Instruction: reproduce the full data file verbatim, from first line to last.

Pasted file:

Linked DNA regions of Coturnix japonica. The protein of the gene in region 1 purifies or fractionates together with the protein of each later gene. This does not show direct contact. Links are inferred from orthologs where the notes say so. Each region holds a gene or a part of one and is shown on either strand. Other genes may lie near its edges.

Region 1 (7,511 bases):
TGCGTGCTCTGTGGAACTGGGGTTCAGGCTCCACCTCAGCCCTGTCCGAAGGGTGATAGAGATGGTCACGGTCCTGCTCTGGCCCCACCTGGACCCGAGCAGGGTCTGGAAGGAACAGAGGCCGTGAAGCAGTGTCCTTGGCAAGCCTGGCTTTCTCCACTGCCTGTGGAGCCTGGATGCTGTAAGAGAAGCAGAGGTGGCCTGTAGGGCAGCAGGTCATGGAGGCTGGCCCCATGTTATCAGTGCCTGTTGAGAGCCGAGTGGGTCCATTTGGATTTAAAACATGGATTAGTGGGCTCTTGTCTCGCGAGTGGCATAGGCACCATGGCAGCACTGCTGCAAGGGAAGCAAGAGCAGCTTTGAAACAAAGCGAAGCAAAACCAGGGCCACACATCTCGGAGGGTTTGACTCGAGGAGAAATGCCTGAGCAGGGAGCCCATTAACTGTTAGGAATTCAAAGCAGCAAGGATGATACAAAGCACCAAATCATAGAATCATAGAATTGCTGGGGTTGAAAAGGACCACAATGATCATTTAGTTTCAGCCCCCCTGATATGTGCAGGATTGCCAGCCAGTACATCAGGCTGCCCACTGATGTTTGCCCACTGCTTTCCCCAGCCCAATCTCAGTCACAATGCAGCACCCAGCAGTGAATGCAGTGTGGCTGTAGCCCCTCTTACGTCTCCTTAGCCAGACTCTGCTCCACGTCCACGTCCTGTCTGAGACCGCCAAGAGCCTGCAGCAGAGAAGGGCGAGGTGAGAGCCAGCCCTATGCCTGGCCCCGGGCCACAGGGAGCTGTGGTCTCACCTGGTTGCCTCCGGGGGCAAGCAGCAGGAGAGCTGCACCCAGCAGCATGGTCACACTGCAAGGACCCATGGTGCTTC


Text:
Linked DNA regions of Coturnix japonica. The protein of the gene in region 1 purifies or fractionates together with the protein of each later gene. This does not show direct contact. Links are inferred from orthologs where the notes say so. Each region holds a gene or a part of one and is shown on either strand. Other genes may lie near its edges.

Region 1 (7,511 bases):
TGCGTGCTCTGTGGAACTGGGGTTCAGGCTCCACCTCAGCCCTGTCCGAAGGGTGATAGAGATGGTCACGGTCCTGCTCTGGCCCCACCTGGACCCGAGCAGGGTCTGGAAGGAACAGAGGCCGTGAAGCAGTGTCCTTGGCAAGCCTGGCTTTCTCCACTGCCTGTGGAGCCTGGATGCTGTAAGAGAAGCAGAGGTGGCCTGTAGGGCAGCAGGTCATGGAGGCTGGCCCCATGTTATCAGTGCCTGTTGAGAGCCGAGTGGGTCCATTTGGATTTAAAACATGGATTAGTGGGCTCTTGTCTCGCGAGTGGCATAGGCACCATGGCAGCACTGCTGCAAGGGAAGCAAGAGCAGCTTTGAAACAAAGCGAAGCAAAACCAGGGCCACACATCTCGGAGGGTTTGACTCGAGGAGAAATGCCTGAGCAGGGAGCCCATTAACTGTTAGGAATTCAAAGCAGCAAGGATGATACAAAGCACCAAATCATAGAATCATAGAATTGCTGGGGTTGAAAAGGACCACAATGATCATTTAGTTTCAGCCCCCCTGATATGTGCAGGATTGCCAGCCAGTACATCAGGCTGCCCACTGATGTTTGCCCACTGCTTTCCCCAGCCCAATCTCAGTCACAATGCAGCACCCAGCAGTGAATGCAGTGTGGCTGTAGCCCCTCTTACGTCTCCTTAGCCAGACTCTGCTCCACGTCCACGTCCTGTCTGAGACCGCCAAGAGCCTGCAGCAGAGAAGGGCGAGGTGAGAGCCAGCCCTATGCCTGGCCCCGGGCCACAGGGAGCTGTGGTCTCACCTGGTTGCCTCCGGGGGCAAGCAGCAGGAGAGCTGCACCCAGCAGCATGGTCACACTGCAAGGACCCATGGTGCTTC